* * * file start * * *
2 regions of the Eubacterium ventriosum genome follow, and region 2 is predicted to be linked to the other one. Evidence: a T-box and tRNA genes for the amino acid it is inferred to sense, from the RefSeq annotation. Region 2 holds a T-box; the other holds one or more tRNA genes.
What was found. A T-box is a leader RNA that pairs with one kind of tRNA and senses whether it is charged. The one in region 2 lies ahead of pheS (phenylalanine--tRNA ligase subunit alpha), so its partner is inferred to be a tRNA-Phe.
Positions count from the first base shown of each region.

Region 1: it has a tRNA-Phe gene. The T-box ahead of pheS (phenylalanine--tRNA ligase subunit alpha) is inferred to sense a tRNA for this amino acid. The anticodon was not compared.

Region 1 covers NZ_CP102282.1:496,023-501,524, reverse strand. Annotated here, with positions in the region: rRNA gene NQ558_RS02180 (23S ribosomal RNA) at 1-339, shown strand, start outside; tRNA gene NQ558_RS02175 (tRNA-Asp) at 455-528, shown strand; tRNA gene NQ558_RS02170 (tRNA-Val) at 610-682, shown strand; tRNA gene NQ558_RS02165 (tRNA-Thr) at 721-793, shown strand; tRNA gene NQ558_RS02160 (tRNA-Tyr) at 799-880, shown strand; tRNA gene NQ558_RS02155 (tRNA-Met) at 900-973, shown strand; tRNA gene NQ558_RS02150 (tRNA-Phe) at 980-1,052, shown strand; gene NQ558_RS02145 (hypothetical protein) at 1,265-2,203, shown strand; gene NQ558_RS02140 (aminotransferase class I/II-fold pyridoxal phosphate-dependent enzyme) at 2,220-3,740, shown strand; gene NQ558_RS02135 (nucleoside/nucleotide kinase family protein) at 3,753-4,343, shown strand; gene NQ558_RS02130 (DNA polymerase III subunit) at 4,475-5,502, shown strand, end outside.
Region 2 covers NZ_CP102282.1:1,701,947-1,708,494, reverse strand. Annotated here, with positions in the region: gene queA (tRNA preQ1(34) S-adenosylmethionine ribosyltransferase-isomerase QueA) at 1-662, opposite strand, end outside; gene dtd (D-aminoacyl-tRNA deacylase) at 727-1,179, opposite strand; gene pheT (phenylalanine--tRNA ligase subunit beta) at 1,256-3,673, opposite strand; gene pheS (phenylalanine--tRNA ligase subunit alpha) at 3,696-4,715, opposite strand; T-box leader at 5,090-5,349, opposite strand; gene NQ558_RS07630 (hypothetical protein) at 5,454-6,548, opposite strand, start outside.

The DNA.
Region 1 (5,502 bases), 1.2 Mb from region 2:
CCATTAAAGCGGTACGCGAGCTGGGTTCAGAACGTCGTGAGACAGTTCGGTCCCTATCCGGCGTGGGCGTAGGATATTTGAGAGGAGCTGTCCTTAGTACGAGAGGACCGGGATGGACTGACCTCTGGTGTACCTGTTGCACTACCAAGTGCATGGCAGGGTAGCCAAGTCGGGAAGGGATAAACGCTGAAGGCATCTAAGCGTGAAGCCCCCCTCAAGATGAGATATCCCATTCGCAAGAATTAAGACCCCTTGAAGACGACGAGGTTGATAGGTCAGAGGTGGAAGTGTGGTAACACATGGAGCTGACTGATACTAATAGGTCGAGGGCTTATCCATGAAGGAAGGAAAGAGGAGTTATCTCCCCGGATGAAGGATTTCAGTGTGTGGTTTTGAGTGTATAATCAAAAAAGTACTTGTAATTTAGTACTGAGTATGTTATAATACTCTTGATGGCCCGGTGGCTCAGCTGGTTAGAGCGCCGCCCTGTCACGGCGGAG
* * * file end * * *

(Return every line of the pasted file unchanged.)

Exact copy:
2 regions of the Eubacterium ventriosum genome follow, and region 2 is predicted to be linked to the other one. Evidence: a T-box and tRNA genes for the amino acid it is inferred to sense, from the RefSeq annotation. Region 2 holds a T-box; the other holds one or more tRNA genes.
What was found. A T-box is a leader RNA that pairs with one kind of tRNA and senses whether it is charged. The one in region 2 lies ahead of pheS (phenylalanine--tRNA ligase subunit alpha), so its partner is inferred to be a tRNA-Phe.
Positions count from the first base shown of each region.

Region 1: it has a tRNA-Phe gene. The T-box ahead of pheS (phenylalanine--tRNA ligase subunit alpha) is inferred to sense a tRNA for this amino acid. The anticodon was not compared.

Region 1 covers NZ_CP102282.1:496,023-501,524, reverse strand. Annotated here, with positions in the region: rRNA gene NQ558_RS02180 (23S ribosomal RNA) at 1-339, shown strand, start outside; tRNA gene NQ558_RS02175 (tRNA-Asp) at 455-528, shown strand; tRNA gene NQ558_RS02170 (tRNA-Val) at 610-682, shown strand; tRNA gene NQ558_RS02165 (tRNA-Thr) at 721-793, shown strand; tRNA gene NQ558_RS02160 (tRNA-Tyr) at 799-880, shown strand; tRNA gene NQ558_RS02155 (tRNA-Met) at 900-973, shown strand; tRNA gene NQ558_RS02150 (tRNA-Phe) at 980-1,052, shown strand; gene NQ558_RS02145 (hypothetical protein) at 1,265-2,203, shown strand; gene NQ558_RS02140 (aminotransferase class I/II-fold pyridoxal phosphate-dependent enzyme) at 2,220-3,740, shown strand; gene NQ558_RS02135 (nucleoside/nucleotide kinase family protein) at 3,753-4,343, shown strand; gene NQ558_RS02130 (DNA polymerase III subunit) at 4,475-5,502, shown strand, end outside.
Region 2 covers NZ_CP102282.1:1,701,947-1,708,494, reverse strand. Annotated here, with positions in the region: gene queA (tRNA preQ1(34) S-adenosylmethionine ribosyltransferase-isomerase QueA) at 1-662, opposite strand, end outside; gene dtd (D-aminoacyl-tRNA deacylase) at 727-1,179, opposite strand; gene pheT (phenylalanine--tRNA ligase subunit beta) at 1,256-3,673, opposite strand; gene pheS (phenylalanine--tRNA ligase subunit alpha) at 3,696-4,715, opposite strand; T-box leader at 5,090-5,349, opposite strand; gene NQ558_RS07630 (hypothetical protein) at 5,454-6,548, opposite strand, start outside.

The DNA.
Region 1 (5,502 bases), 1.2 Mb from region 2:
CCATTAAAGCGGTACGCGAGCTGGGTTCAGAACGTCGTGAGACAGTTCGGTCCCTATCCGGCGTGGGCGTAGGATATTTGAGAGGAGCTGTCCTTAGTACGAGAGGACCGGGATGGACTGACCTCTGGTGTACCTGTTGCACTACCAAGTGCATGGCAGGGTAGCCAAGTCGGGAAGGGATAAACGCTGAAGGCATCTAAGCGTGAAGCCCCCCTCAAGATGAGATATCCCATTCGCAAGAATTAAGACCCCTTGAAGACGACGAGGTTGATAGGTCAGAGGTGGAAGTGTGGTAACACATGGAGCTGACTGATACTAATAGGTCGAGGGCTTATCCATGAAGGAAGGAAAGAGGAGTTATCTCCCCGGATGAAGGATTTCAGTGTGTGGTTTTGAGTGTATAATCAAAAAAGTACTTGTAATTTAGTACTGAGTATGTTATAATACTCTTGATGGCCCGGTGGCTCAGCTGGTTAGAGCGCCGCCCTGTCACGGCGGAG